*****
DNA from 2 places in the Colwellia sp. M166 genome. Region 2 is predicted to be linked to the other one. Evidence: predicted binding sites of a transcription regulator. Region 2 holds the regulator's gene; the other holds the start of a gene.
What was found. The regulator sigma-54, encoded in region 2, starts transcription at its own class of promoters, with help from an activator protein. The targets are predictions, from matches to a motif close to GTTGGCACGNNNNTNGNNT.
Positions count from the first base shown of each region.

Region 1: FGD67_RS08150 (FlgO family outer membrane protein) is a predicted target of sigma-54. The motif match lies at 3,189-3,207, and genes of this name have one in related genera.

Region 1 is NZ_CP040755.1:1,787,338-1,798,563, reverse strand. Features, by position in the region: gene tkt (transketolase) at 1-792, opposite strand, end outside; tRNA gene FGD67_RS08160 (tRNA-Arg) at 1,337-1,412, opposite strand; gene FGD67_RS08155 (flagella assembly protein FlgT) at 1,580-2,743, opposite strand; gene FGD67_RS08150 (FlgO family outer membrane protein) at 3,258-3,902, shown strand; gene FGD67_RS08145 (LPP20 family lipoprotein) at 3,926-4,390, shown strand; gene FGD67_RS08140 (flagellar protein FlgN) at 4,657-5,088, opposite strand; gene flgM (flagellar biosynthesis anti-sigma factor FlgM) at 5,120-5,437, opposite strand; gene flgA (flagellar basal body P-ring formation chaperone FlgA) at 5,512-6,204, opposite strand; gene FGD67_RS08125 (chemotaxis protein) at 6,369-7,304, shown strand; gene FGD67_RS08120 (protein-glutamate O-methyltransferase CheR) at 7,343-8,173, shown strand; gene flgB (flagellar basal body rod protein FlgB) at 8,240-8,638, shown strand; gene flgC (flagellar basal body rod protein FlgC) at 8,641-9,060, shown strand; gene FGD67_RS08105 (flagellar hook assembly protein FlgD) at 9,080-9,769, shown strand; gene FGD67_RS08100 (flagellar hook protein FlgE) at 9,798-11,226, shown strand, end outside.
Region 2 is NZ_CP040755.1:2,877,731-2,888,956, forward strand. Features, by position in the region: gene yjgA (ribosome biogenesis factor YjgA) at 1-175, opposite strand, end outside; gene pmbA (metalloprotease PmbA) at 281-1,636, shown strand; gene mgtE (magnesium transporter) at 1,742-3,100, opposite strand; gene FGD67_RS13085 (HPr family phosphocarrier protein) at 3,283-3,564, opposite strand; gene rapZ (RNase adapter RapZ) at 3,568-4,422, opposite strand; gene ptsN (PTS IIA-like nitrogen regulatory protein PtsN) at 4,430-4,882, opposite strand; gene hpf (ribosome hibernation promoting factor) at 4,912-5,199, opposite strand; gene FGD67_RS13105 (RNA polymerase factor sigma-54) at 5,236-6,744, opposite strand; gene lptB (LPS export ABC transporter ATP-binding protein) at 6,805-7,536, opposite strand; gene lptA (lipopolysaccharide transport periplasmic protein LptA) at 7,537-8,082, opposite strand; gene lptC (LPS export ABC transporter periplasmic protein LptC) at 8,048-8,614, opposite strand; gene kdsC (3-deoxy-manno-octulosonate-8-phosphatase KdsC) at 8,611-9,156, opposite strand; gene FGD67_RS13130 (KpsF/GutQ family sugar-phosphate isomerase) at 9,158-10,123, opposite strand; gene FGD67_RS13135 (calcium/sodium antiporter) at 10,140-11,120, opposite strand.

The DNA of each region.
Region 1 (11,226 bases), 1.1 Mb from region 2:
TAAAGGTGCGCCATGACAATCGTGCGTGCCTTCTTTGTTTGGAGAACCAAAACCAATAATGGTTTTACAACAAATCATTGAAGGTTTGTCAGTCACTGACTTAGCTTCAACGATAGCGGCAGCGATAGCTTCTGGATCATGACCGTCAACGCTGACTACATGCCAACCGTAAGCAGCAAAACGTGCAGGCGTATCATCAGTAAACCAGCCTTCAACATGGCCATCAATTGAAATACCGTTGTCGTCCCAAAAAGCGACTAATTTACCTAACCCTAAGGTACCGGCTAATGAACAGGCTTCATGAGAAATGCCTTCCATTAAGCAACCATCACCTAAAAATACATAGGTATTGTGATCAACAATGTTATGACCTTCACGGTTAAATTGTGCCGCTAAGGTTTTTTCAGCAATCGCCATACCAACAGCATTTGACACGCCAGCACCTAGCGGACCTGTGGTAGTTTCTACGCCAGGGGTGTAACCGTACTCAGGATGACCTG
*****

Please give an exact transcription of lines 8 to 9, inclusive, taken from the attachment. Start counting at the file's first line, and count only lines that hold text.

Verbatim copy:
Region 1 (11,226 bases), 1.1 Mb from region 2:
TAAAGGTGCGCCATGACAATCGTGCGTGCCTTCTTTGTTTGGAGAACCAAAACCAATAATGGTTTTACAACAAATCATTGAAGGTTTGTCAGTCACTGACTTAGCTTCAACGATAGCGGCAGCGATAGCTTCTGGATCATGACCGTCAACGCTGACTACATGCCAACCGTAAGCAGCAAAACGTGCAGGCGTATCATCAGTAAACCAGCCTTCAACATGGCCATCAATTGAAATACCGTTGTCGTCCCAAAAAGCGACTAATTTACCTAACCCTAAGGTACCGGCTAATGAACAGGCTTCATGAGAAATGCCTTCCATTAAGCAACCATCACCTAAAAATACATAGGTATTGTGATCAACAATGTTATGACCTTCACGGTTAAATTGTGCCGCTAAGGTTTTTTCAGCAATCGCCATACCAACAGCATTTGACACGCCAGCACCTAGCGGACCTGTGGTAGTTTCTACGCCAGGGGTGTAACCGTACTCAGGATGACCTG